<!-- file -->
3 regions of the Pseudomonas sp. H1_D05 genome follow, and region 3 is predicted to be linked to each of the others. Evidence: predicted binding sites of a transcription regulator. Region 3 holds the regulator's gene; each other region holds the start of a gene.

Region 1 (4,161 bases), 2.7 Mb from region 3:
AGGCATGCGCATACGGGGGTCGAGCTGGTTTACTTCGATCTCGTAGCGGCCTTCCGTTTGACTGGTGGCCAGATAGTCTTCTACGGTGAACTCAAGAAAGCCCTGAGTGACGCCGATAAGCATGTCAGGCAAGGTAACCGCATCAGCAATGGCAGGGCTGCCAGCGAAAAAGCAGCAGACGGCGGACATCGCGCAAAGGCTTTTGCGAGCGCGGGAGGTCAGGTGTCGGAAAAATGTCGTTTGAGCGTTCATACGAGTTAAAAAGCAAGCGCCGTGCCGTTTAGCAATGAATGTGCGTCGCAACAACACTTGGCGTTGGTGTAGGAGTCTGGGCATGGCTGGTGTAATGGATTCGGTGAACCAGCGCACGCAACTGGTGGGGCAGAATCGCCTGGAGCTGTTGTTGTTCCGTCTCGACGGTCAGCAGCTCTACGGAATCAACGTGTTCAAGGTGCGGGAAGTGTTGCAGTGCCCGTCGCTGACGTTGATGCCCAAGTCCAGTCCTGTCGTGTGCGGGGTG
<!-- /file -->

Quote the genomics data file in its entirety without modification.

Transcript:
3 regions of the Pseudomonas sp. H1_D05 genome follow, and region 3 is predicted to be linked to each of the others. Evidence: predicted binding sites of a transcription regulator. Region 3 holds the regulator's gene; each other region holds the start of a gene.

Region 1 (4,161 bases), 2.7 Mb from region 3:
AGGCATGCGCATACGGGGGTCGAGCTGGTTTACTTCGATCTCGTAGCGGCCTTCCGTTTGACTGGTGGCCAGATAGTCTTCTACGGTGAACTCAAGAAAGCCCTGAGTGACGCCGATAAGCATGTCAGGCAAGGTAACCGCATCAGCAATGGCAGGGCTGCCAGCGAAAAAGCAGCAGACGGCGGACATCGCGCAAAGGCTTTTGCGAGCGCGGGAGGTCAGGTGTCGGAAAAATGTCGTTTGAGCGTTCATACGAGTTAAAAAGCAAGCGCCGTGCCGTTTAGCAATGAATGTGCGTCGCAACAACACTTGGCGTTGGTGTAGGAGTCTGGGCATGGCTGGTGTAATGGATTCGGTGAACCAGCGCACGCAACTGGTGGGGCAGAATCGCCTGGAGCTGTTGTTGTTCCGTCTCGACGGTCAGCAGCTCTACGGAATCAACGTGTTCAAGGTGCGGGAAGTGTTGCAGTGCCCGTCGCTGACGTTGATGCCCAAGTCCAGTCCTGTCGTGTGCGGGGTG